The speaker is Jacqueline (Jackie Redmond) Dorshorst, a 1982 graduate of Gresham High School.

The cost is $300 for a table of eight; $70 per couple and $35 for individual tickets.

A $25 sponsorship will provide a meal for a 2019 Gresham High School graduate.

Reservations are on a first come first served basis.

Reservations received by March 22 will be mailed. Those received after that date will be held at the door.

Tickets for the event will not be available at the door. The reservation deadline is March 26.

To make a reservation, send a check payable to Gresham Scholarship Fund and mail to Gresham Scholarship Fund Banquet, P.O. Box 102, Gresham WI, 54128.

Sat
16
Mar

Clintonville schools receive ThedaCare grant

The Clintonville Public School District is one of four local organizations that were recently awarded $20,000 in grants from the ThedaCare Medical Center-New London Endowment Fund.

The superintendent of the Clintonville Public School District explained they will be using a portion of their grant to advance the Little Trucks Playgroup program. The Little Trucks Playgroup is an opportunity for children ages birth to four to spend time playing with other children in a developmentally appropriate environment. Parents also have the chance to network with others.

The grant program is dedicated to supporting and enhancing community health, healthcare outreach, education, patient care, rehabilitation and wellness services that contribute to a better quality of life for those living in the area.

Fri
15
Mar

Police investigating school shooting Snapchat threat

Shawano police are investigating a school shooting threat posted on Snapchat, according to a news release.

At about 5:30 p.m. Thursday, the Shawano Police Department was made aware of a non-specific threat received on a Snapchat account.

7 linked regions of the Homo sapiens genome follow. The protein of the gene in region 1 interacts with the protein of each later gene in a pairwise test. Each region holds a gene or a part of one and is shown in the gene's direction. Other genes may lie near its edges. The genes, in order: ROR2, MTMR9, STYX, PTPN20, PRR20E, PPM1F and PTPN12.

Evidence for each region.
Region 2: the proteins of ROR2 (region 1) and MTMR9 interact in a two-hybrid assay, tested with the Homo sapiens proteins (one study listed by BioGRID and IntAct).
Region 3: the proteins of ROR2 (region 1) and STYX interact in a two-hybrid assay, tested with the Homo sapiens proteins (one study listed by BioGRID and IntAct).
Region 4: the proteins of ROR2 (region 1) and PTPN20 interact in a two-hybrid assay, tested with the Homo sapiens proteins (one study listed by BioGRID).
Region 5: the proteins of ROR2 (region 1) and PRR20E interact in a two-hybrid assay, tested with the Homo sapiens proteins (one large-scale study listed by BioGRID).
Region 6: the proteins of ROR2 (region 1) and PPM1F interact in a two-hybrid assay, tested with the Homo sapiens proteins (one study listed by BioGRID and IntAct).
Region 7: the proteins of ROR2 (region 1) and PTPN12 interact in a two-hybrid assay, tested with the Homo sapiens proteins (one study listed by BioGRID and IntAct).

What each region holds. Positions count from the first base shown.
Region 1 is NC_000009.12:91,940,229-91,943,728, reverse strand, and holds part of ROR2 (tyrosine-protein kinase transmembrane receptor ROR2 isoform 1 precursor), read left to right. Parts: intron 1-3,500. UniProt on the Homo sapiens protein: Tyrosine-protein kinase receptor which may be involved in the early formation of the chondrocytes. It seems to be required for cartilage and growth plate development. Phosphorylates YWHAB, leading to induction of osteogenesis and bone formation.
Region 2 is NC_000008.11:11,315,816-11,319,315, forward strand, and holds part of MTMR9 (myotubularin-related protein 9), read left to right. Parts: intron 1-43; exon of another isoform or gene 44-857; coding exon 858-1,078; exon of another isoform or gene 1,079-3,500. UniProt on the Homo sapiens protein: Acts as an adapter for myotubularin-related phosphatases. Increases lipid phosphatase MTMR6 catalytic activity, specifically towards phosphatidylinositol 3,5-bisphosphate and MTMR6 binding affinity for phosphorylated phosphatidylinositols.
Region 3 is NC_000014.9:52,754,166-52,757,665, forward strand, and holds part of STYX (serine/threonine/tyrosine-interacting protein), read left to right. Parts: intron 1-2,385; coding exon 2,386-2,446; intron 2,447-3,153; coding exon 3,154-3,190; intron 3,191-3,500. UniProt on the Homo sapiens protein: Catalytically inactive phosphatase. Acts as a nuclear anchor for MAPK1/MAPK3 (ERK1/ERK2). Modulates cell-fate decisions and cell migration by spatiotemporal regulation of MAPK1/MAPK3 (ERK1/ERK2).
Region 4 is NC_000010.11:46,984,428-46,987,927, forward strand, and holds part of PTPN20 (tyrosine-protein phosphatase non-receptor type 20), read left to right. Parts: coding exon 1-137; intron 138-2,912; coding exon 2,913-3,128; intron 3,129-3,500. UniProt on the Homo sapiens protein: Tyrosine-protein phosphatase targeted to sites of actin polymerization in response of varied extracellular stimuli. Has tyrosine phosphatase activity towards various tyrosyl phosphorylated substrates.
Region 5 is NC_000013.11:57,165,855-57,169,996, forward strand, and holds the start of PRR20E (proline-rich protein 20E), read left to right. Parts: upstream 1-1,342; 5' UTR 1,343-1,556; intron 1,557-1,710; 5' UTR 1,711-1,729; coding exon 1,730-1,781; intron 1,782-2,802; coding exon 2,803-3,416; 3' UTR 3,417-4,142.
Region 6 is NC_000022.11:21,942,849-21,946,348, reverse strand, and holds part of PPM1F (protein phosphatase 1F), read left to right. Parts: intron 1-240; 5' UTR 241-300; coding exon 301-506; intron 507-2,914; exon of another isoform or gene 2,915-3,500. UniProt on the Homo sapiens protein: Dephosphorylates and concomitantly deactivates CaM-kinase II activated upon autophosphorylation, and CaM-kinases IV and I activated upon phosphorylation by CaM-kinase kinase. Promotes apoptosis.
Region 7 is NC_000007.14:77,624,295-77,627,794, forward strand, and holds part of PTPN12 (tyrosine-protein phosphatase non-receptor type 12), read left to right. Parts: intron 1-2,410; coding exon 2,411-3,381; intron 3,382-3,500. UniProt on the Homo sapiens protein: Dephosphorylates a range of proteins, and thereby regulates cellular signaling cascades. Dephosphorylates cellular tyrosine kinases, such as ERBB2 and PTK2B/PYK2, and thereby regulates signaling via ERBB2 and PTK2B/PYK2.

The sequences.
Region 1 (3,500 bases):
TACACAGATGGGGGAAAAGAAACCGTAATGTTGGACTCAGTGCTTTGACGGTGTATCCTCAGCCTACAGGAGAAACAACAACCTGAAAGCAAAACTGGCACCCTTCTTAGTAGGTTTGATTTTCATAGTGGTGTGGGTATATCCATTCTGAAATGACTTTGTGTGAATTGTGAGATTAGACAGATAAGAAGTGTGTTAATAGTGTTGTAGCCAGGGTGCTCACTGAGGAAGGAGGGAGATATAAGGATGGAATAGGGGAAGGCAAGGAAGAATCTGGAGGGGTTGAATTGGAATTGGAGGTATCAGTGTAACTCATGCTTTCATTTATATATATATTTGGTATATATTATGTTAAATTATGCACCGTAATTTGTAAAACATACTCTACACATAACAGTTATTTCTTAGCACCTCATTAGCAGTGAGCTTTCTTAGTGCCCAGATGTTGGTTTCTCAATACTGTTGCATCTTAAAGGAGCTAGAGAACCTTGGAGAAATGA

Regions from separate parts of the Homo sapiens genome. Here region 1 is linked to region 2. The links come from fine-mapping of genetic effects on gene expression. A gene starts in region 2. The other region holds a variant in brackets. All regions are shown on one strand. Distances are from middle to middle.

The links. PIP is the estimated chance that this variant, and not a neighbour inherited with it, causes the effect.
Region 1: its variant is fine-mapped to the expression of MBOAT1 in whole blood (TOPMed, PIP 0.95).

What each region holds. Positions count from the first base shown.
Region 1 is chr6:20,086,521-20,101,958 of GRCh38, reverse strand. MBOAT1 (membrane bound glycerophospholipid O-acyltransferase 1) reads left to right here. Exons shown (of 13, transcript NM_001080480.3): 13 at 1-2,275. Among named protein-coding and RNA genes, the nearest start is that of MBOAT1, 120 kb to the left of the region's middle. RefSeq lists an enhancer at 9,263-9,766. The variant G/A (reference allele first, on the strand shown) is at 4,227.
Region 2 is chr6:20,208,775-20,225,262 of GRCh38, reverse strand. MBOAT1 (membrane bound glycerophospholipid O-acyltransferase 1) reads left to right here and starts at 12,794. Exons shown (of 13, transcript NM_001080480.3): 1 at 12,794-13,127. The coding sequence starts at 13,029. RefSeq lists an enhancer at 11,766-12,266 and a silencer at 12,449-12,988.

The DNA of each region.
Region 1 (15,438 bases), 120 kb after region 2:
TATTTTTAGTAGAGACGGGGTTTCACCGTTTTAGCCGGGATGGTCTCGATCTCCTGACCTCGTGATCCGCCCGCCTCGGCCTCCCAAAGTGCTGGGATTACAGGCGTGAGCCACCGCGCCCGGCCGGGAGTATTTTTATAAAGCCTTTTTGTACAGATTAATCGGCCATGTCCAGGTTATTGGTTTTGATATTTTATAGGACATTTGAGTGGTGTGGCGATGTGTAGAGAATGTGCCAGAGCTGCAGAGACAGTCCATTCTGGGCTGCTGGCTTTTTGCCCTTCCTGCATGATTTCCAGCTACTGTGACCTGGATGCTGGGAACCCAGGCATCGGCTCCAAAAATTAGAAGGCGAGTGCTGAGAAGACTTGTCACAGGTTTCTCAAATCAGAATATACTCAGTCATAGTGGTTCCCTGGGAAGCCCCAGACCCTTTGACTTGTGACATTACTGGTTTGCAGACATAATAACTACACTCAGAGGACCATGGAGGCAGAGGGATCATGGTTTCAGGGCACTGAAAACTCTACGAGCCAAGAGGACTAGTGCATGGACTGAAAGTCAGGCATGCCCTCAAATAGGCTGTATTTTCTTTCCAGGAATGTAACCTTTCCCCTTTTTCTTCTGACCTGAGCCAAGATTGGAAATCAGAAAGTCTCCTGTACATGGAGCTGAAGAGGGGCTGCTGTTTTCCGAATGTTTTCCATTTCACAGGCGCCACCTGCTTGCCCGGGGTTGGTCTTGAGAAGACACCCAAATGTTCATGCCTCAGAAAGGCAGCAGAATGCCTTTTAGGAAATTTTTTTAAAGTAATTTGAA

A Shawano student reported that the threat mentioned something about shooting up a school.

The name used by the individual making the threat does not match any student in the district and the message was not specific to any school.

The Shawano School District was notified of the threat.

"After investigation, we believe the non-specific threat lacks credibility," said Police Chief Dan Mauel. "The safety of students and staff are of the utmost importance."

The Shawano Police Department will have extra patrols available at all schools Friday.

Fri
15
Mar

Rain, snowmelt make flooding possible

Rain, thunderstorms and melting snow may create a flooding hazard in Shawano and Menominee counties into the weekend, the National Weather Service predicts.

Melting snow and periods of rain could produce standing water in low spots on roads, sidewalks, and parking lots. Rivers, creeks and streams will also continue to rise. into the weekend. The Wolf River is expected to be near flood stage at some sites this weekend, the Weather Service said.

The Shawano area is like most of Wisconsin in experiencing fog, rain and potential flooding.

A fire official says workers have helped as many as 300 people evacuate from their homes because of ice-jam flooding along the Fond du Lac River in eastern Wisconsin.

Fond du Lac Fire Division Chief Troy Haase says firefighters have been to 15 homes and three separate apartment buildings to help people evacuate Thursday as water swamps local roads and basements.

Fri
15
Mar

New county ag agent looking forward to helping farmers


Leader photo by Tim Ryan Kimberly Kassube, Shawano County’s new agricultural extension educator, poses for a photo outside the Shawano County Courthouse, 311 N. Main St. in Shawano, where her office is located. Kassube started her new job in October and looks forward to assisting area farmers.

It has been a busy first winter on the job for Kimberly Kassube, Shawano County’s new agricultural extension educator.

One might think this time of year would be slow for anything related to agriculture, but, according to Kassube, the winter months are when her office is most likely to hear from farmers seeking help or asking questions.

“They’re not out in the field,” she said.

Most of the questions Kassube has been fielding has been about hay pricing and alternative forage.

“There is going to be a shortage of quality forage out there this year and I think there are some concerns about winter kill,” she said. “We had some ice sheeting in the beginning of the winter that might have suffocated off the alfalfa.”

How bad that could be won’t be known until well after the snow is melted away and even not probably not until May when the fields start to green-up.

Pages

Subscribe to RSS - News